So G-d tells us as early as Genesis 4 that we ourselves can master sin and evil – that we ourselves must take responsibility and atone. Not only are we NOT born into “original sin” there is no other person that can take the blame for your actions. You and you alone must atone for your sins.

        Evil is not external to you – a devil or a taint. Evil is internal to you – it is part of who you are. Evil and good battle inside each of us and we have the power to choose good over evil. We are, with the aid of G-d, our own saviors.

        What is sin? Sin is anything that moves you farther away from G-d.

        ‘See! I give you today (a choice of) a blessing and a curse. The blessing, when you listen to the commandments of G-d your L-rd, which I command you today. The curse, if you do not listen to the commandments of G-d your L-rd, and you deviate from the path which I command you today, in order to follow other gods which you did not know.’ (Deut. 11:26-28)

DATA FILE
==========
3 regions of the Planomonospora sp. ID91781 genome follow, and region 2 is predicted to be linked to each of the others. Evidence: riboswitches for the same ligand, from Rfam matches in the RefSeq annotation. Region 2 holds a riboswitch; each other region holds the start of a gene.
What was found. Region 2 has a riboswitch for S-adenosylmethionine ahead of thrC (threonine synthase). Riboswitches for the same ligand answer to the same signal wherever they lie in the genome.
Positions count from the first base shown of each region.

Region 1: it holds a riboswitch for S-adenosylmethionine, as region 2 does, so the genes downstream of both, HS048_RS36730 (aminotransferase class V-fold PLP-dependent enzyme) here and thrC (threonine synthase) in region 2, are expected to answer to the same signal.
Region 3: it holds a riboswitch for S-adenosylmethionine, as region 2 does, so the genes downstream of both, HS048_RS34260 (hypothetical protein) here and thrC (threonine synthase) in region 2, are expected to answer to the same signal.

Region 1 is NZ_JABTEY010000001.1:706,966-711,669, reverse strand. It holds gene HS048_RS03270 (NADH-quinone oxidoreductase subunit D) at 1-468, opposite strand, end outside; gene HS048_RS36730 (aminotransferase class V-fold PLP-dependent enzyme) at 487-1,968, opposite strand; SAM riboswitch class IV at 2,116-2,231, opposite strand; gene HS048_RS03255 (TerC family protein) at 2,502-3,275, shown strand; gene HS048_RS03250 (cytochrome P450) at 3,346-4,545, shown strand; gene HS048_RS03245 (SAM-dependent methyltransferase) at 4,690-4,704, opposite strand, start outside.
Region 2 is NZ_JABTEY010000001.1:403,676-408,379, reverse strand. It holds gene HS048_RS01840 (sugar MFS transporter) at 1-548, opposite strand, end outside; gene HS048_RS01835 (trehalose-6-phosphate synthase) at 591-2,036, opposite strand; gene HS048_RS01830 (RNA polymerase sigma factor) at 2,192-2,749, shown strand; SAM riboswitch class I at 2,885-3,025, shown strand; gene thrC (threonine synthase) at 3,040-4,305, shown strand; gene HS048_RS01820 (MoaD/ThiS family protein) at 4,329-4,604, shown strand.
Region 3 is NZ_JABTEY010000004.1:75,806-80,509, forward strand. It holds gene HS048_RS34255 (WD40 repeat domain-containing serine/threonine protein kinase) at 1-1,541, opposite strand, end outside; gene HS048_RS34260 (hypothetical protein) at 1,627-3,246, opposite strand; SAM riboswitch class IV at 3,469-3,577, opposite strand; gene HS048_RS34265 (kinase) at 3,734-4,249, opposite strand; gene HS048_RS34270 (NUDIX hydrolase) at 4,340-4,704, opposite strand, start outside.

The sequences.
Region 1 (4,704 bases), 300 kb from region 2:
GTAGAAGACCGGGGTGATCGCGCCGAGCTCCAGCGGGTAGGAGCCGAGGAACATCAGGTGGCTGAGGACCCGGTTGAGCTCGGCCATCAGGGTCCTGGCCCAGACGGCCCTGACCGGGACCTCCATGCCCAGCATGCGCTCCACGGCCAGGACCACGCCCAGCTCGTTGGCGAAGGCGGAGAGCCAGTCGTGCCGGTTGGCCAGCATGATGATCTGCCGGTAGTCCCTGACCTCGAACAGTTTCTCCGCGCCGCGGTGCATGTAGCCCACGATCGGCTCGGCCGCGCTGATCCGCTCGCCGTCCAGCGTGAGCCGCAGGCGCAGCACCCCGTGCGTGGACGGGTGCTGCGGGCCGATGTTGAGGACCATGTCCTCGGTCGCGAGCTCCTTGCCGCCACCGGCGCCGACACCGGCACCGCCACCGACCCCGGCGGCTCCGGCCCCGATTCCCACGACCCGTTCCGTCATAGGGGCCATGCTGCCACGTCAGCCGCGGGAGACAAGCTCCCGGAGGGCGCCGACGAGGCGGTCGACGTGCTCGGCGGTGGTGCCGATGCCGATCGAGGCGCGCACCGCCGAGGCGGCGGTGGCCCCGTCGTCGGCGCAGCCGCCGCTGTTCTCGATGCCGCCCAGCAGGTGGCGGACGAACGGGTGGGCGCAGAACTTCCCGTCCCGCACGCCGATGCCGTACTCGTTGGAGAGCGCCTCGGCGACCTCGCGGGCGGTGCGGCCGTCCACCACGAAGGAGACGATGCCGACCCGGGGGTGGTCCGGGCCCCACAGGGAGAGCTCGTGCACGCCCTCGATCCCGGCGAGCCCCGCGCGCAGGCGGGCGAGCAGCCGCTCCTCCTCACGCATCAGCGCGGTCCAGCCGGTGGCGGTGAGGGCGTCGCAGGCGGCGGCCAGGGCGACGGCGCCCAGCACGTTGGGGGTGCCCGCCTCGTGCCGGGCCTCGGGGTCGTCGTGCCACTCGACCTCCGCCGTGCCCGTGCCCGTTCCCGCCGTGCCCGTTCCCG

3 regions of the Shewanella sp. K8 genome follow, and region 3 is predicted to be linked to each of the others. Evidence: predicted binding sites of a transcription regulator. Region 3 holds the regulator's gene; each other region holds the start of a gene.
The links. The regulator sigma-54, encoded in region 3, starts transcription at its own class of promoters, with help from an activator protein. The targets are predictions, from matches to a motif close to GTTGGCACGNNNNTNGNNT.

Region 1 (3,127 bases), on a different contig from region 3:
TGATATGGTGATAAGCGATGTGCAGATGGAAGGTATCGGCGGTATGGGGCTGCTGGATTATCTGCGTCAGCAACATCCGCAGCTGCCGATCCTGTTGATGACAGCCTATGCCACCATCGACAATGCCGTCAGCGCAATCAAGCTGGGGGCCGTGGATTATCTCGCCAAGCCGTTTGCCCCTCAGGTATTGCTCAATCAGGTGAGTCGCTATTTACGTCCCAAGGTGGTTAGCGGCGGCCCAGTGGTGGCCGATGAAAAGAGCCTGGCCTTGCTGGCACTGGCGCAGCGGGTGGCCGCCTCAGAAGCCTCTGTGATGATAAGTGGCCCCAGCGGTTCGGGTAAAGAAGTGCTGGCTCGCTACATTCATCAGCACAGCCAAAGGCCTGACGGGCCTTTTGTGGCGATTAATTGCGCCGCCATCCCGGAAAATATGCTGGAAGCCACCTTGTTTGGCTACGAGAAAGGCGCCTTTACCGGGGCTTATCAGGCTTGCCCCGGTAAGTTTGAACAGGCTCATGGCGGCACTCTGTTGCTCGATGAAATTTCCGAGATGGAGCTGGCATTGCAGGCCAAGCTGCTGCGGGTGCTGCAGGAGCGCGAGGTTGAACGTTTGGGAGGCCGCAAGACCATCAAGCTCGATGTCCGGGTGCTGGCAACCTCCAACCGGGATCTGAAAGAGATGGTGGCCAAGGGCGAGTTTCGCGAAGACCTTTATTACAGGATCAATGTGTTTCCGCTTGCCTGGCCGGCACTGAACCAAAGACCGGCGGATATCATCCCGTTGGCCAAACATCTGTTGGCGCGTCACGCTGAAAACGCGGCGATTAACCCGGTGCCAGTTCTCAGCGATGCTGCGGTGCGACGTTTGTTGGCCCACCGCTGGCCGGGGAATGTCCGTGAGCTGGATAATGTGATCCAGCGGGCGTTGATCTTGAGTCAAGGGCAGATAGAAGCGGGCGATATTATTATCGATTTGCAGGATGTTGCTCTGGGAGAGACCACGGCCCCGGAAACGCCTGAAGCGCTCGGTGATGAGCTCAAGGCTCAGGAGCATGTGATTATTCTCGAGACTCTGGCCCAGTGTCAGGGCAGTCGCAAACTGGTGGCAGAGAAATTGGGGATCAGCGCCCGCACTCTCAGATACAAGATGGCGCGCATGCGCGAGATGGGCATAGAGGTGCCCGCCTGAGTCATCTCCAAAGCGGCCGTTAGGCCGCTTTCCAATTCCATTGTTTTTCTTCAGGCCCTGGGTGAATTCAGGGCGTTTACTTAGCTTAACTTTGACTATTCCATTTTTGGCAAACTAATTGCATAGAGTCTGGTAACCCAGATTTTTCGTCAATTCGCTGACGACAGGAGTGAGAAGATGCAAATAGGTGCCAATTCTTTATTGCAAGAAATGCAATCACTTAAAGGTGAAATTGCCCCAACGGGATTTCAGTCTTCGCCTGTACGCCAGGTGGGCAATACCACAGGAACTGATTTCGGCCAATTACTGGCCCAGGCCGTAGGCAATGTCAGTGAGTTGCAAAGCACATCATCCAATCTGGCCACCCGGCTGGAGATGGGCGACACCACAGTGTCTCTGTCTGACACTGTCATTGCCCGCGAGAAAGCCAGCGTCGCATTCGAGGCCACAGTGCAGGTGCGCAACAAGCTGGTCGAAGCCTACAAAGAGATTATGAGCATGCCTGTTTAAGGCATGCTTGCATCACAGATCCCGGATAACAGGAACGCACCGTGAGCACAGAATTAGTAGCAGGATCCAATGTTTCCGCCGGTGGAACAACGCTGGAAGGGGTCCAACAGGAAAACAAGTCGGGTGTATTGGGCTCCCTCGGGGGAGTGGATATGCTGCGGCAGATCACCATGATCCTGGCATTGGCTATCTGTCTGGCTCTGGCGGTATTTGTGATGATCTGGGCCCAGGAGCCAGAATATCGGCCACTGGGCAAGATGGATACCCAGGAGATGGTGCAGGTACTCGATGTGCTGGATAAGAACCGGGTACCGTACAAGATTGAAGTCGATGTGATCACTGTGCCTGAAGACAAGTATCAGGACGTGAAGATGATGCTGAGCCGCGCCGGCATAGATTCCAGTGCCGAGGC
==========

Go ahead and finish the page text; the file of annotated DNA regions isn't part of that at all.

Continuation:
• David says:

          Hi Sean,

          I’m a Christian and I disagree with some of your understanding about sin and the Adversary/Devil.

          The Snake in the Garden is one and the same actor as in Job. It’s all the same. The Old Testament doesn’t focus on the Devil. The New Testament goes into more detail on the role the Adversary plays in humanity. The Adversary, or Accuser is in opposition to God just as Pharaoh was. But God’s plan cannot be thwarted neither by the hardened heart of Pharaoh, stiff-necked man, or the Devil.

          Sin is nothing more than disobedience to God.
          The Devil was the first to sin against God by free will and then man sinned against God by his own free will. Sin wasn’t in man until he sinned. Sin is within man because he sinned not because the Devil sinned. The Devil is an influence to sin, but we are responsible for our own sin. The Devil is responsible to God for the Devil’s own sin and man is responsible to God for man’s own sin.